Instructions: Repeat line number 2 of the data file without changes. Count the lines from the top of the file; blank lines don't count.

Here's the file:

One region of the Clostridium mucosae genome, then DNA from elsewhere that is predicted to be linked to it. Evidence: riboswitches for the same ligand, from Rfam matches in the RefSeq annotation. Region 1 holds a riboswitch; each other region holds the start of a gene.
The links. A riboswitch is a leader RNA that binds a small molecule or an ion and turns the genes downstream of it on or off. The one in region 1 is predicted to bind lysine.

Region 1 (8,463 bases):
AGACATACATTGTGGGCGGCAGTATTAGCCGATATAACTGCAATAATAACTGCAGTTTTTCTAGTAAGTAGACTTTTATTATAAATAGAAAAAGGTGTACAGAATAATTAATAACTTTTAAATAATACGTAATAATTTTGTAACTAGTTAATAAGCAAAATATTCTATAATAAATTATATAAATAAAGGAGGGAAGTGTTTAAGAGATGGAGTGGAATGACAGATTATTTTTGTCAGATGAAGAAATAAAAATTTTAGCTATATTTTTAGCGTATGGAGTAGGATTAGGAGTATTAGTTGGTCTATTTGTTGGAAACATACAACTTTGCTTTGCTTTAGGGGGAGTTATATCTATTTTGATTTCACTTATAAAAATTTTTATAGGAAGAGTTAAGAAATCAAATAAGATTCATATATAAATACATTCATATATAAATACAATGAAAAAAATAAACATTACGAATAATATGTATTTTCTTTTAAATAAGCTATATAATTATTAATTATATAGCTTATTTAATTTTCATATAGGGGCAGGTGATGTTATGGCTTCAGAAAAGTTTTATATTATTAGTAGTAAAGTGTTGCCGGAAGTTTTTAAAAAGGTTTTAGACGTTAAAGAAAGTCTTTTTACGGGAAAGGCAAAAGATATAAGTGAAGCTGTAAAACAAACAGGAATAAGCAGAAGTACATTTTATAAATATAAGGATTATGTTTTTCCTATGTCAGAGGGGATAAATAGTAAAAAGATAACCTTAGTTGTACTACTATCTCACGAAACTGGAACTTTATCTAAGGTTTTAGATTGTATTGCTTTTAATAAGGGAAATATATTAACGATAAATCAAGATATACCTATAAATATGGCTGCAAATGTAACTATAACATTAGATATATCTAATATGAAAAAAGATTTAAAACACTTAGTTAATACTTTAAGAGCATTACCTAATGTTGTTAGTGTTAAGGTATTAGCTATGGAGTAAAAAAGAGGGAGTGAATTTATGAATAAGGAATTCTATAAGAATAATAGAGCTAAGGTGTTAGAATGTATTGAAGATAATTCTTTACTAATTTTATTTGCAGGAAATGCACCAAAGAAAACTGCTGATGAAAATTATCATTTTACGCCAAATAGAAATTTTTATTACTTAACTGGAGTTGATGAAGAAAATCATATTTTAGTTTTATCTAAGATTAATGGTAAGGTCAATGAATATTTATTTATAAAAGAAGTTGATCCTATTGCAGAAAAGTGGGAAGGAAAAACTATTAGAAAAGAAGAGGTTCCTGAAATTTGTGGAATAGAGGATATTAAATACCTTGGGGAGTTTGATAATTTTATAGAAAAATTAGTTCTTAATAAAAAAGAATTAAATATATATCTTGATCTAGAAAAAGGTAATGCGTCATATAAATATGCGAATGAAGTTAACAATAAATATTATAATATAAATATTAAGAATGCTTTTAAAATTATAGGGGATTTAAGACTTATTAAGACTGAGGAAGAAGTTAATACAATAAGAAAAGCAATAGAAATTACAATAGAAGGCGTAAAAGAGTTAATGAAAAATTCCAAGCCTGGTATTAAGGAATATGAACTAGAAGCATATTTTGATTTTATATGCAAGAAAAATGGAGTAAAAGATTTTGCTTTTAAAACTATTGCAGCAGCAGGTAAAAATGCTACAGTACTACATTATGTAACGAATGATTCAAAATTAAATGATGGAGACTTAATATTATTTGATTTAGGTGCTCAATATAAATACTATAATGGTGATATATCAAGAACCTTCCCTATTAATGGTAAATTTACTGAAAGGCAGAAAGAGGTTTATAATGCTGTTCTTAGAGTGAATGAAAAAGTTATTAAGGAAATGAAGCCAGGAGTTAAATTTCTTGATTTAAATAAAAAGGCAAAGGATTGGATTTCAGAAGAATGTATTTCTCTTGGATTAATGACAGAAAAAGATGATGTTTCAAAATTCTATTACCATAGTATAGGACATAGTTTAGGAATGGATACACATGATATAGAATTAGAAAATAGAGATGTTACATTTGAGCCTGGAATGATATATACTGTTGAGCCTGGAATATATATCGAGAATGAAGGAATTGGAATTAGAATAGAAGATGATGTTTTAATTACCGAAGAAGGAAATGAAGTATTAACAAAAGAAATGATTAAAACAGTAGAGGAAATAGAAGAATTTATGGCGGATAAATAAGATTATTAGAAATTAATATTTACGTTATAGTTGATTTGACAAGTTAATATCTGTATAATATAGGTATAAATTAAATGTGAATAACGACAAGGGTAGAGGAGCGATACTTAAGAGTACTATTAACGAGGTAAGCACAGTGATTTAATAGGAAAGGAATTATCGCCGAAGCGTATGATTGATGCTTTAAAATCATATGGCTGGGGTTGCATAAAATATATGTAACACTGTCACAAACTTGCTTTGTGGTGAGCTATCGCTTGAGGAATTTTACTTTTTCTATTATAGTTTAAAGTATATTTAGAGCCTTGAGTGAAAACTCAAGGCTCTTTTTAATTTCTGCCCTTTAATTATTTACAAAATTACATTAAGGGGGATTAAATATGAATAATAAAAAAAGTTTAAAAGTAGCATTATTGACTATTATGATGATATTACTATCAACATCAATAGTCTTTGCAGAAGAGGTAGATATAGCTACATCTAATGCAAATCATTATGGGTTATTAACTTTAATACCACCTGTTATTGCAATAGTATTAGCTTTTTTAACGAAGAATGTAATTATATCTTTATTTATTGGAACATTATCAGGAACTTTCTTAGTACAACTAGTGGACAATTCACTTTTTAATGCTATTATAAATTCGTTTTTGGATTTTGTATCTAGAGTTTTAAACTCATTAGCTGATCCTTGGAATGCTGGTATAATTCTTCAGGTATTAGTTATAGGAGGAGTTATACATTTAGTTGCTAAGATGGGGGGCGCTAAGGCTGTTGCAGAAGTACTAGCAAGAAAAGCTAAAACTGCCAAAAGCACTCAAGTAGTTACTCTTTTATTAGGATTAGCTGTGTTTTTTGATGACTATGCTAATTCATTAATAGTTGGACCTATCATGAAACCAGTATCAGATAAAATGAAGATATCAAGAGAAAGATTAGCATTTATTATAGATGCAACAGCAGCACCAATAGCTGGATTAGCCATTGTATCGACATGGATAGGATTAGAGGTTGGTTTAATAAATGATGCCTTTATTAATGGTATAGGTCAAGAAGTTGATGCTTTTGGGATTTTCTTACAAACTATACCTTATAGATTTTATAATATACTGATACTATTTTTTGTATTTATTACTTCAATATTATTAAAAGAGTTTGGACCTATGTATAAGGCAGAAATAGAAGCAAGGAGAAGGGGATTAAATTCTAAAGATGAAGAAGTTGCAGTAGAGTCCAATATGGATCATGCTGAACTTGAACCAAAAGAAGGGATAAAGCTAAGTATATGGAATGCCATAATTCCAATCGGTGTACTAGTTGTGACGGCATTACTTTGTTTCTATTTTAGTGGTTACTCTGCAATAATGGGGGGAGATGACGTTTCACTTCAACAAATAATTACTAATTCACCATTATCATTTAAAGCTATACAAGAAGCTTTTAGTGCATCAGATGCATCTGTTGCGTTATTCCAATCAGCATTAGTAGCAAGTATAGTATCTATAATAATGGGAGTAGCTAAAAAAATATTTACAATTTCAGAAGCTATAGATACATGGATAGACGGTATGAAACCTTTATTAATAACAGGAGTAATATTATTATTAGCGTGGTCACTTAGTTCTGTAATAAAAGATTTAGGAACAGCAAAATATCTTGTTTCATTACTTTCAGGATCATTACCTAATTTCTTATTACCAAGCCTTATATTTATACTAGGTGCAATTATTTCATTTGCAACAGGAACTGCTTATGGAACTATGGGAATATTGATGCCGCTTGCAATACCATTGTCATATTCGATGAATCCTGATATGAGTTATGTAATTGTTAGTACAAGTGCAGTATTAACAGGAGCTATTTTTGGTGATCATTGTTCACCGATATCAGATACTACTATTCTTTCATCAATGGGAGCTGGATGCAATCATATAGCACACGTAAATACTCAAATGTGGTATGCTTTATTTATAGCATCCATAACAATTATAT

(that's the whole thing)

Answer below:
The links. A riboswitch is a leader RNA that binds a small molecule or an ion and turns the genes downstream of it on or off. The one in region 1 is predicted to bind lysine.